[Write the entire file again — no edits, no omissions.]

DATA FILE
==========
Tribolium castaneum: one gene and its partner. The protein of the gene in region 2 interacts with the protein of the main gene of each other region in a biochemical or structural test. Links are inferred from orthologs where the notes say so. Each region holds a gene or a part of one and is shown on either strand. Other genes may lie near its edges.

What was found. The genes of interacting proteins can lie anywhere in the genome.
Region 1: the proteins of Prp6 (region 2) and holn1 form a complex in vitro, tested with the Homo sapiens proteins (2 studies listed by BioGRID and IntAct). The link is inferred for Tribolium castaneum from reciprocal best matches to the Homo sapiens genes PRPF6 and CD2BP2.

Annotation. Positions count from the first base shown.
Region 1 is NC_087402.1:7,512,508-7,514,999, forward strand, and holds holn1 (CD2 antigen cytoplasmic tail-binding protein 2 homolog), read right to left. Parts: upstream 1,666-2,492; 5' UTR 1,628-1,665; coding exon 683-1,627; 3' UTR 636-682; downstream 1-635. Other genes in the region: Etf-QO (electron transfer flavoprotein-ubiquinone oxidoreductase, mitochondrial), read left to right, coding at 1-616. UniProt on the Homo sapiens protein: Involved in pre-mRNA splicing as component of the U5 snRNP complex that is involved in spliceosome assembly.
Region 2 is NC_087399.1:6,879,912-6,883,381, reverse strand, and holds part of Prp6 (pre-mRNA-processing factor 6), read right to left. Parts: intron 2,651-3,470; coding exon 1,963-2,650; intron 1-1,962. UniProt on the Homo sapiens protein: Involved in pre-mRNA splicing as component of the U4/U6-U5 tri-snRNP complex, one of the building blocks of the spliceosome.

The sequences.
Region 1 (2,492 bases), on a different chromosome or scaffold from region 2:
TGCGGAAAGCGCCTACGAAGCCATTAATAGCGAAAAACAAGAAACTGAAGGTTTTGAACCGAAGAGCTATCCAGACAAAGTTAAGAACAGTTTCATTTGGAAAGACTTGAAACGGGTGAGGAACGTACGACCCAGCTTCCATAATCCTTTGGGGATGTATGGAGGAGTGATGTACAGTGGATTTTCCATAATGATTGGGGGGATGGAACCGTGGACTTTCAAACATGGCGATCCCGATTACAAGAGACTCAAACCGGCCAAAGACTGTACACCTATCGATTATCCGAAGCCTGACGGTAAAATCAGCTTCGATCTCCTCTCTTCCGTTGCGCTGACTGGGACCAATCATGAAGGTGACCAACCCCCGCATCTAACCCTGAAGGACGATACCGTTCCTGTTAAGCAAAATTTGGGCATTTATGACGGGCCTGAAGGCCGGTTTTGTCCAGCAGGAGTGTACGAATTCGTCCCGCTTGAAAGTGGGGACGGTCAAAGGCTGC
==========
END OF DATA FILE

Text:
Tribolium castaneum: one gene and its partner. The protein of the gene in region 2 interacts with the protein of the main gene of each other region in a biochemical or structural test. Links are inferred from orthologs where the notes say so. Each region holds a gene or a part of one and is shown on either strand. Other genes may lie near its edges.

What was found. The genes of interacting proteins can lie anywhere in the genome.
Region 1: the proteins of Prp6 (region 2) and holn1 form a complex in vitro, tested with the Homo sapiens proteins (2 studies listed by BioGRID and IntAct). The link is inferred for Tribolium castaneum from reciprocal best matches to the Homo sapiens genes PRPF6 and CD2BP2.

Annotation. Positions count from the first base shown.
Region 1 is NC_087402.1:7,512,508-7,514,999, forward strand, and holds holn1 (CD2 antigen cytoplasmic tail-binding protein 2 homolog), read right to left. Parts: upstream 1,666-2,492; 5' UTR 1,628-1,665; coding exon 683-1,627; 3' UTR 636-682; downstream 1-635. Other genes in the region: Etf-QO (electron transfer flavoprotein-ubiquinone oxidoreductase, mitochondrial), read left to right, coding at 1-616. UniProt on the Homo sapiens protein: Involved in pre-mRNA splicing as component of the U5 snRNP complex that is involved in spliceosome assembly.
Region 2 is NC_087399.1:6,879,912-6,883,381, reverse strand, and holds part of Prp6 (pre-mRNA-processing factor 6), read right to left. Parts: intron 2,651-3,470; coding exon 1,963-2,650; intron 1-1,962. UniProt on the Homo sapiens protein: Involved in pre-mRNA splicing as component of the U4/U6-U5 tri-snRNP complex, one of the building blocks of the spliceosome.

The sequences.
Region 1 (2,492 bases), on a different chromosome or scaffold from region 2:
TGCGGAAAGCGCCTACGAAGCCATTAATAGCGAAAAACAAGAAACTGAAGGTTTTGAACCGAAGAGCTATCCAGACAAAGTTAAGAACAGTTTCATTTGGAAAGACTTGAAACGGGTGAGGAACGTACGACCCAGCTTCCATAATCCTTTGGGGATGTATGGAGGAGTGATGTACAGTGGATTTTCCATAATGATTGGGGGGATGGAACCGTGGACTTTCAAACATGGCGATCCCGATTACAAGAGACTCAAACCGGCCAAAGACTGTACACCTATCGATTATCCGAAGCCTGACGGTAAAATCAGCTTCGATCTCCTCTCTTCCGTTGCGCTGACTGGGACCAATCATGAAGGTGACCAACCCCCGCATCTAACCCTGAAGGACGATACCGTTCCTGTTAAGCAAAATTTGGGCATTTATGACGGGCCTGAAGGCCGGTTTTGTCCAGCAGGAGTGTACGAATTCGTCCCGCTTGAAAGTGGGGACGGTCAAAGGCTGC